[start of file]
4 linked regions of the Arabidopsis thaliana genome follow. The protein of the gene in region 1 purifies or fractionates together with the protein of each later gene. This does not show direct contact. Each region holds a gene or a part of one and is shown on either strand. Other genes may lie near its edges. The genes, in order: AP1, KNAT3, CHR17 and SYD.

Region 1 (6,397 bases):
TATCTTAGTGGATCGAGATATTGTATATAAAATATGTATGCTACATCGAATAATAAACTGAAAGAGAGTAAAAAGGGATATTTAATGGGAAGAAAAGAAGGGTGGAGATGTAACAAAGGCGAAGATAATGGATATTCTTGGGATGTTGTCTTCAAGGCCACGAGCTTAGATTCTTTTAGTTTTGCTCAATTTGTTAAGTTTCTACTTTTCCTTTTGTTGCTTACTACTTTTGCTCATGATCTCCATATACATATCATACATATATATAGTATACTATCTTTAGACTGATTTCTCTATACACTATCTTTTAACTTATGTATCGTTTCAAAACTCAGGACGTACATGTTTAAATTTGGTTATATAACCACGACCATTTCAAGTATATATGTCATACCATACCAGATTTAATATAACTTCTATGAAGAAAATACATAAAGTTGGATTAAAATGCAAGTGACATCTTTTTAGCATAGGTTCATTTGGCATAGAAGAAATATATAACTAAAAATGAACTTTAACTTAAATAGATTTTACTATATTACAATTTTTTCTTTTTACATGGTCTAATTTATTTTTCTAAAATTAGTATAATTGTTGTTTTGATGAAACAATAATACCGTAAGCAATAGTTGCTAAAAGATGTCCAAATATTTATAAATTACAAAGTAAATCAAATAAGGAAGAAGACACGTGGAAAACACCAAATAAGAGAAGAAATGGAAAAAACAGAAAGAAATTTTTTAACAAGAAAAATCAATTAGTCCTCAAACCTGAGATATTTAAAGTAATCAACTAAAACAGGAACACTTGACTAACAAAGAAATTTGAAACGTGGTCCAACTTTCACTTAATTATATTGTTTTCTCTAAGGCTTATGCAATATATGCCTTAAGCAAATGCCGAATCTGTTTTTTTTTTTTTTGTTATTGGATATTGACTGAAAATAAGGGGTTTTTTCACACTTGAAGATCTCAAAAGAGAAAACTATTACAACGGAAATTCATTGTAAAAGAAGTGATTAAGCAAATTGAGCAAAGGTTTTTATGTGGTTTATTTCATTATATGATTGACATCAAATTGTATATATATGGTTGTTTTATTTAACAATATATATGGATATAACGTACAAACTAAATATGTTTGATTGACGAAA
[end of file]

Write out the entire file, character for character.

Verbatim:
4 linked regions of the Arabidopsis thaliana genome follow. The protein of the gene in region 1 purifies or fractionates together with the protein of each later gene. This does not show direct contact. Each region holds a gene or a part of one and is shown on either strand. Other genes may lie near its edges. The genes, in order: AP1, KNAT3, CHR17 and SYD.

Region 1 (6,397 bases):
TATCTTAGTGGATCGAGATATTGTATATAAAATATGTATGCTACATCGAATAATAAACTGAAAGAGAGTAAAAAGGGATATTTAATGGGAAGAAAAGAAGGGTGGAGATGTAACAAAGGCGAAGATAATGGATATTCTTGGGATGTTGTCTTCAAGGCCACGAGCTTAGATTCTTTTAGTTTTGCTCAATTTGTTAAGTTTCTACTTTTCCTTTTGTTGCTTACTACTTTTGCTCATGATCTCCATATACATATCATACATATATATAGTATACTATCTTTAGACTGATTTCTCTATACACTATCTTTTAACTTATGTATCGTTTCAAAACTCAGGACGTACATGTTTAAATTTGGTTATATAACCACGACCATTTCAAGTATATATGTCATACCATACCAGATTTAATATAACTTCTATGAAGAAAATACATAAAGTTGGATTAAAATGCAAGTGACATCTTTTTAGCATAGGTTCATTTGGCATAGAAGAAATATATAACTAAAAATGAACTTTAACTTAAATAGATTTTACTATATTACAATTTTTTCTTTTTACATGGTCTAATTTATTTTTCTAAAATTAGTATAATTGTTGTTTTGATGAAACAATAATACCGTAAGCAATAGTTGCTAAAAGATGTCCAAATATTTATAAATTACAAAGTAAATCAAATAAGGAAGAAGACACGTGGAAAACACCAAATAAGAGAAGAAATGGAAAAAACAGAAAGAAATTTTTTAACAAGAAAAATCAATTAGTCCTCAAACCTGAGATATTTAAAGTAATCAACTAAAACAGGAACACTTGACTAACAAAGAAATTTGAAACGTGGTCCAACTTTCACTTAATTATATTGTTTTCTCTAAGGCTTATGCAATATATGCCTTAAGCAAATGCCGAATCTGTTTTTTTTTTTTTTGTTATTGGATATTGACTGAAAATAAGGGGTTTTTTCACACTTGAAGATCTCAAAAGAGAAAACTATTACAACGGAAATTCATTGTAAAAGAAGTGATTAAGCAAATTGAGCAAAGGTTTTTATGTGGTTTATTTCATTATATGATTGACATCAAATTGTATATATATGGTTGTTTTATTTAACAATATATATGGATATAACGTACAAACTAAATATGTTTGATTGACGAAA